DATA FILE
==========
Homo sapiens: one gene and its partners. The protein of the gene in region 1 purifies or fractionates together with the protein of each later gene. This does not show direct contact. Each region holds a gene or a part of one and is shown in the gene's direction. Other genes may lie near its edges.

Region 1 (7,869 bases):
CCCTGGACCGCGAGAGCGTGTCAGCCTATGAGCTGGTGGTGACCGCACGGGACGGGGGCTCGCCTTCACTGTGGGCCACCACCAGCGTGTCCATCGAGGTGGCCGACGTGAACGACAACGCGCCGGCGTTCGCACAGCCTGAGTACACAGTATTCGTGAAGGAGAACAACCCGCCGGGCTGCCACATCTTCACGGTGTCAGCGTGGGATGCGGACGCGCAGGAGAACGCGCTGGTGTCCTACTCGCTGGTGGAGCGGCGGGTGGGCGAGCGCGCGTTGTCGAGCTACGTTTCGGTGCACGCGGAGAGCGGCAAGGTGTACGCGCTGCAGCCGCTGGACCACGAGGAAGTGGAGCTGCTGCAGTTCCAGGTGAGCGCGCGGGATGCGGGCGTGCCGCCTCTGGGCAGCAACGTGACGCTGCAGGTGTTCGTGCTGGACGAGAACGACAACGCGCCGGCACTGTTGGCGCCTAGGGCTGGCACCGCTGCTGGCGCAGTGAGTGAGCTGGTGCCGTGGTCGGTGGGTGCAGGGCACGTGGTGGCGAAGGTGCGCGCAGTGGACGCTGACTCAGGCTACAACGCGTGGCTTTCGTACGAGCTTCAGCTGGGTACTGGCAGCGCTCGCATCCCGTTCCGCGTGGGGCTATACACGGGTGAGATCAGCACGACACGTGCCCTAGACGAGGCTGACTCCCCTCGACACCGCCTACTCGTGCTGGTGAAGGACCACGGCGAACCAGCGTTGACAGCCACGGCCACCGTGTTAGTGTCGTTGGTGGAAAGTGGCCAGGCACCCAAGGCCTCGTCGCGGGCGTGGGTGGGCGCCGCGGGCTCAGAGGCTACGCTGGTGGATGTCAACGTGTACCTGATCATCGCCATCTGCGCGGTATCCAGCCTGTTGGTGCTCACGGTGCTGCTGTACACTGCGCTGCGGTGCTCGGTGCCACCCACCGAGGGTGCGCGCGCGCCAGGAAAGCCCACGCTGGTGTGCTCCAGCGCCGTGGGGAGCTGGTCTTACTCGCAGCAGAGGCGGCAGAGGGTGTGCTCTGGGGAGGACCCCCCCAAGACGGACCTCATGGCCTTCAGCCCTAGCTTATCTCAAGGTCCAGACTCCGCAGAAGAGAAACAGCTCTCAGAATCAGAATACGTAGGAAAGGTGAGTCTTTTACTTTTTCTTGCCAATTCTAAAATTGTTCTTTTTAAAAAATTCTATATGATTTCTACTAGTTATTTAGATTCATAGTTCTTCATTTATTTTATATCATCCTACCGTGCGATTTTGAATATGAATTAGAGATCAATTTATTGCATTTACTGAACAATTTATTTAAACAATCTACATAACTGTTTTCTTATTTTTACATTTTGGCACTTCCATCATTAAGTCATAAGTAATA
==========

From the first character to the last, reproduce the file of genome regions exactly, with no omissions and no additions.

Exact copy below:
Homo sapiens: one gene and its partners. The protein of the gene in region 1 purifies or fractionates together with the protein of each later gene. This does not show direct contact. Each region holds a gene or a part of one and is shown in the gene's direction. Other genes may lie near its edges.

Region 1 (7,869 bases):
CCCTGGACCGCGAGAGCGTGTCAGCCTATGAGCTGGTGGTGACCGCACGGGACGGGGGCTCGCCTTCACTGTGGGCCACCACCAGCGTGTCCATCGAGGTGGCCGACGTGAACGACAACGCGCCGGCGTTCGCACAGCCTGAGTACACAGTATTCGTGAAGGAGAACAACCCGCCGGGCTGCCACATCTTCACGGTGTCAGCGTGGGATGCGGACGCGCAGGAGAACGCGCTGGTGTCCTACTCGCTGGTGGAGCGGCGGGTGGGCGAGCGCGCGTTGTCGAGCTACGTTTCGGTGCACGCGGAGAGCGGCAAGGTGTACGCGCTGCAGCCGCTGGACCACGAGGAAGTGGAGCTGCTGCAGTTCCAGGTGAGCGCGCGGGATGCGGGCGTGCCGCCTCTGGGCAGCAACGTGACGCTGCAGGTGTTCGTGCTGGACGAGAACGACAACGCGCCGGCACTGTTGGCGCCTAGGGCTGGCACCGCTGCTGGCGCAGTGAGTGAGCTGGTGCCGTGGTCGGTGGGTGCAGGGCACGTGGTGGCGAAGGTGCGCGCAGTGGACGCTGACTCAGGCTACAACGCGTGGCTTTCGTACGAGCTTCAGCTGGGTACTGGCAGCGCTCGCATCCCGTTCCGCGTGGGGCTATACACGGGTGAGATCAGCACGACACGTGCCCTAGACGAGGCTGACTCCCCTCGACACCGCCTACTCGTGCTGGTGAAGGACCACGGCGAACCAGCGTTGACAGCCACGGCCACCGTGTTAGTGTCGTTGGTGGAAAGTGGCCAGGCACCCAAGGCCTCGTCGCGGGCGTGGGTGGGCGCCGCGGGCTCAGAGGCTACGCTGGTGGATGTCAACGTGTACCTGATCATCGCCATCTGCGCGGTATCCAGCCTGTTGGTGCTCACGGTGCTGCTGTACACTGCGCTGCGGTGCTCGGTGCCACCCACCGAGGGTGCGCGCGCGCCAGGAAAGCCCACGCTGGTGTGCTCCAGCGCCGTGGGGAGCTGGTCTTACTCGCAGCAGAGGCGGCAGAGGGTGTGCTCTGGGGAGGACCCCCCCAAGACGGACCTCATGGCCTTCAGCCCTAGCTTATCTCAAGGTCCAGACTCCGCAGAAGAGAAACAGCTCTCAGAATCAGAATACGTAGGAAAGGTGAGTCTTTTACTTTTTCTTGCCAATTCTAAAATTGTTCTTTTTAAAAAATTCTATATGATTTCTACTAGTTATTTAGATTCATAGTTCTTCATTTATTTTATATCATCCTACCGTGCGATTTTGAATATGAATTAGAGATCAATTTATTGCATTTACTGAACAATTTATTTAAACAATCTACATAACTGTTTTCTTATTTTTACATTTTGGCACTTCCATCATTAAGTCATAAGTAATA